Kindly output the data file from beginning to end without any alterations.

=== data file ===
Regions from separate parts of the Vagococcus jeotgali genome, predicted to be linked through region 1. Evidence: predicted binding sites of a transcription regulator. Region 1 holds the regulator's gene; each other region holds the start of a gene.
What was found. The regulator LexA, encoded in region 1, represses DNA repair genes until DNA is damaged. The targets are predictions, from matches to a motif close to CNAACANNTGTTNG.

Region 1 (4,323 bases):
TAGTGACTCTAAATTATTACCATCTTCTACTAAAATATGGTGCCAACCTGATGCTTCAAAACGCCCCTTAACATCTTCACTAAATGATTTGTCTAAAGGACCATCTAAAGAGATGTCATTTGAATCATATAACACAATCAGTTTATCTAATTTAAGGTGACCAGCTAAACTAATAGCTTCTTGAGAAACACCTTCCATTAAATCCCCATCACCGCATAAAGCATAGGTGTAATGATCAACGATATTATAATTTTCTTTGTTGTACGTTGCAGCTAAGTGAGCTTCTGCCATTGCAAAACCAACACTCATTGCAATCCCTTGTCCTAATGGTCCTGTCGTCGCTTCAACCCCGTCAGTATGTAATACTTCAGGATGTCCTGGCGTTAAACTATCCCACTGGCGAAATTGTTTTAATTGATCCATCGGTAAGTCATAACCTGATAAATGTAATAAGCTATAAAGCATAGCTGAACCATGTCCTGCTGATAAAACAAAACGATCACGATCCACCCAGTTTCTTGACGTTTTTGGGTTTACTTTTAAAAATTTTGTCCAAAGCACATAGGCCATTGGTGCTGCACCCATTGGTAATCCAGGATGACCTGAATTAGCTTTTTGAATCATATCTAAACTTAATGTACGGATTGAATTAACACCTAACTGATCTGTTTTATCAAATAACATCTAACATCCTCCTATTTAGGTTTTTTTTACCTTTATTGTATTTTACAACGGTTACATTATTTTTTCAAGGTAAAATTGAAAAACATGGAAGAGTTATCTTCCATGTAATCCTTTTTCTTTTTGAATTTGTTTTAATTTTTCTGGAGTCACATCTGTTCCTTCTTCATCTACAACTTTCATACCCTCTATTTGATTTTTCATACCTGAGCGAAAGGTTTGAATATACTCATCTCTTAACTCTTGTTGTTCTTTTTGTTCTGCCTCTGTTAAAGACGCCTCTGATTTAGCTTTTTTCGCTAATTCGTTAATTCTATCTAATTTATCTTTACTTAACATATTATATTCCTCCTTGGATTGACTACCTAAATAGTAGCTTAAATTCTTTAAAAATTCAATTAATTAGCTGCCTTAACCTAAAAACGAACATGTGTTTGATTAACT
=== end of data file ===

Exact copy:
Regions from separate parts of the Vagococcus jeotgali genome, predicted to be linked through region 1. Evidence: predicted binding sites of a transcription regulator. Region 1 holds the regulator's gene; each other region holds the start of a gene.
What was found. The regulator LexA, encoded in region 1, represses DNA repair genes until DNA is damaged. The targets are predictions, from matches to a motif close to CNAACANNTGTTNG.

Region 1 (4,323 bases):
TAGTGACTCTAAATTATTACCATCTTCTACTAAAATATGGTGCCAACCTGATGCTTCAAAACGCCCCTTAACATCTTCACTAAATGATTTGTCTAAAGGACCATCTAAAGAGATGTCATTTGAATCATATAACACAATCAGTTTATCTAATTTAAGGTGACCAGCTAAACTAATAGCTTCTTGAGAAACACCTTCCATTAAATCCCCATCACCGCATAAAGCATAGGTGTAATGATCAACGATATTATAATTTTCTTTGTTGTACGTTGCAGCTAAGTGAGCTTCTGCCATTGCAAAACCAACACTCATTGCAATCCCTTGTCCTAATGGTCCTGTCGTCGCTTCAACCCCGTCAGTATGTAATACTTCAGGATGTCCTGGCGTTAAACTATCCCACTGGCGAAATTGTTTTAATTGATCCATCGGTAAGTCATAACCTGATAAATGTAATAAGCTATAAAGCATAGCTGAACCATGTCCTGCTGATAAAACAAAACGATCACGATCCACCCAGTTTCTTGACGTTTTTGGGTTTACTTTTAAAAATTTTGTCCAAAGCACATAGGCCATTGGTGCTGCACCCATTGGTAATCCAGGATGACCTGAATTAGCTTTTTGAATCATATCTAAACTTAATGTACGGATTGAATTAACACCTAACTGATCTGTTTTATCAAATAACATCTAACATCCTCCTATTTAGGTTTTTTTTACCTTTATTGTATTTTACAACGGTTACATTATTTTTTCAAGGTAAAATTGAAAAACATGGAAGAGTTATCTTCCATGTAATCCTTTTTCTTTTTGAATTTGTTTTAATTTTTCTGGAGTCACATCTGTTCCTTCTTCATCTACAACTTTCATACCCTCTATTTGATTTTTCATACCTGAGCGAAAGGTTTGAATATACTCATCTCTTAACTCTTGTTGTTCTTTTTGTTCTGCCTCTGTTAAAGACGCCTCTGATTTAGCTTTTTTCGCTAATTCGTTAATTCTATCTAATTTATCTTTACTTAACATATTATATTCCTCCTTGGATTGACTACCTAAATAGTAGCTTAAATTCTTTAAAAATTCAATTAATTAGCTGCCTTAACCTAAAAACGAACATGTGTTTGATTAACT